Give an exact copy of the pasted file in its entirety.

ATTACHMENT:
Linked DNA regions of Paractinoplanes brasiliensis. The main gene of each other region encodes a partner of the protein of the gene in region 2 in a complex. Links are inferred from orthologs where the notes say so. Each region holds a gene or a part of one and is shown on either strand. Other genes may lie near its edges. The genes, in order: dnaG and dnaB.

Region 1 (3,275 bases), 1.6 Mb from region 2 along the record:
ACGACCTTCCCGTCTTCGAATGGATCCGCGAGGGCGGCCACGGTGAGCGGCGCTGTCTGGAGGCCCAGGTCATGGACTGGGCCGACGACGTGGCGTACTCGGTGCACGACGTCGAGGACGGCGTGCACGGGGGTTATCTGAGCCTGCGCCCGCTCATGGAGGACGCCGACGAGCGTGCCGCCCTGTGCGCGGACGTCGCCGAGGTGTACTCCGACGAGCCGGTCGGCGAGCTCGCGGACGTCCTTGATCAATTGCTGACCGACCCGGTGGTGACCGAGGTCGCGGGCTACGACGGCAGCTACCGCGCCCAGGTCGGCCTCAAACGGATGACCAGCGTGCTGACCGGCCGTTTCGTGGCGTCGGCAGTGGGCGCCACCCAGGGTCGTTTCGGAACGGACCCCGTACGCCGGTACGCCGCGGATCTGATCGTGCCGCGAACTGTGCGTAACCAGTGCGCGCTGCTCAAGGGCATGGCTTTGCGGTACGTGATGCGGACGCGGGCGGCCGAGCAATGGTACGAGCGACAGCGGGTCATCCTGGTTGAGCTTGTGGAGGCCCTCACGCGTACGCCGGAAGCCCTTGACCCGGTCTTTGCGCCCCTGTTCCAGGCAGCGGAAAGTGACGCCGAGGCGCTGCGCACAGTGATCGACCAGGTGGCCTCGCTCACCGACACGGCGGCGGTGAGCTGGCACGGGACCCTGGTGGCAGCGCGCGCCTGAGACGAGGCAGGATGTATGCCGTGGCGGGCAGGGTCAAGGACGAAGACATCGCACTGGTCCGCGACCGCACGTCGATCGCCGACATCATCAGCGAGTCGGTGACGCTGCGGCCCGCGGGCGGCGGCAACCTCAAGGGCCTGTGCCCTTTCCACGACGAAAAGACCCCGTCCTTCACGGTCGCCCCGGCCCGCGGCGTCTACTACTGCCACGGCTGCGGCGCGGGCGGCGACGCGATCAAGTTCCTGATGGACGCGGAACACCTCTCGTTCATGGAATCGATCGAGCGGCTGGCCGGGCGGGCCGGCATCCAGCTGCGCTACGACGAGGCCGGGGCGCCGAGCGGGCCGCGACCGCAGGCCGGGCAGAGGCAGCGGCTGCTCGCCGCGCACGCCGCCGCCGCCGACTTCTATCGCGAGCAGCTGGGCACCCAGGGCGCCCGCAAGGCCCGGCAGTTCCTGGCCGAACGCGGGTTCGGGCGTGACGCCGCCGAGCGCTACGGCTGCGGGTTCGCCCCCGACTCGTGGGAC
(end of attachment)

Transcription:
Linked DNA regions of Paractinoplanes brasiliensis. The main gene of each other region encodes a partner of the protein of the gene in region 2 in a complex. Links are inferred from orthologs where the notes say so. Each region holds a gene or a part of one and is shown on either strand. Other genes may lie near its edges. The genes, in order: dnaG and dnaB.

Region 1 (3,275 bases), 1.6 Mb from region 2 along the record:
ACGACCTTCCCGTCTTCGAATGGATCCGCGAGGGCGGCCACGGTGAGCGGCGCTGTCTGGAGGCCCAGGTCATGGACTGGGCCGACGACGTGGCGTACTCGGTGCACGACGTCGAGGACGGCGTGCACGGGGGTTATCTGAGCCTGCGCCCGCTCATGGAGGACGCCGACGAGCGTGCCGCCCTGTGCGCGGACGTCGCCGAGGTGTACTCCGACGAGCCGGTCGGCGAGCTCGCGGACGTCCTTGATCAATTGCTGACCGACCCGGTGGTGACCGAGGTCGCGGGCTACGACGGCAGCTACCGCGCCCAGGTCGGCCTCAAACGGATGACCAGCGTGCTGACCGGCCGTTTCGTGGCGTCGGCAGTGGGCGCCACCCAGGGTCGTTTCGGAACGGACCCCGTACGCCGGTACGCCGCGGATCTGATCGTGCCGCGAACTGTGCGTAACCAGTGCGCGCTGCTCAAGGGCATGGCTTTGCGGTACGTGATGCGGACGCGGGCGGCCGAGCAATGGTACGAGCGACAGCGGGTCATCCTGGTTGAGCTTGTGGAGGCCCTCACGCGTACGCCGGAAGCCCTTGACCCGGTCTTTGCGCCCCTGTTCCAGGCAGCGGAAAGTGACGCCGAGGCGCTGCGCACAGTGATCGACCAGGTGGCCTCGCTCACCGACACGGCGGCGGTGAGCTGGCACGGGACCCTGGTGGCAGCGCGCGCCTGAGACGAGGCAGGATGTATGCCGTGGCGGGCAGGGTCAAGGACGAAGACATCGCACTGGTCCGCGACCGCACGTCGATCGCCGACATCATCAGCGAGTCGGTGACGCTGCGGCCCGCGGGCGGCGGCAACCTCAAGGGCCTGTGCCCTTTCCACGACGAAAAGACCCCGTCCTTCACGGTCGCCCCGGCCCGCGGCGTCTACTACTGCCACGGCTGCGGCGCGGGCGGCGACGCGATCAAGTTCCTGATGGACGCGGAACACCTCTCGTTCATGGAATCGATCGAGCGGCTGGCCGGGCGGGCCGGCATCCAGCTGCGCTACGACGAGGCCGGGGCGCCGAGCGGGCCGCGACCGCAGGCCGGGCAGAGGCAGCGGCTGCTCGCCGCGCACGCCGCCGCCGCCGACTTCTATCGCGAGCAGCTGGGCACCCAGGGCGCCCGCAAGGCCCGGCAGTTCCTGGCCGAACGCGGGTTCGGGCGTGACGCCGCCGAGCGCTACGGCTGCGGGTTCGCCCCCGACTCGTGGGAC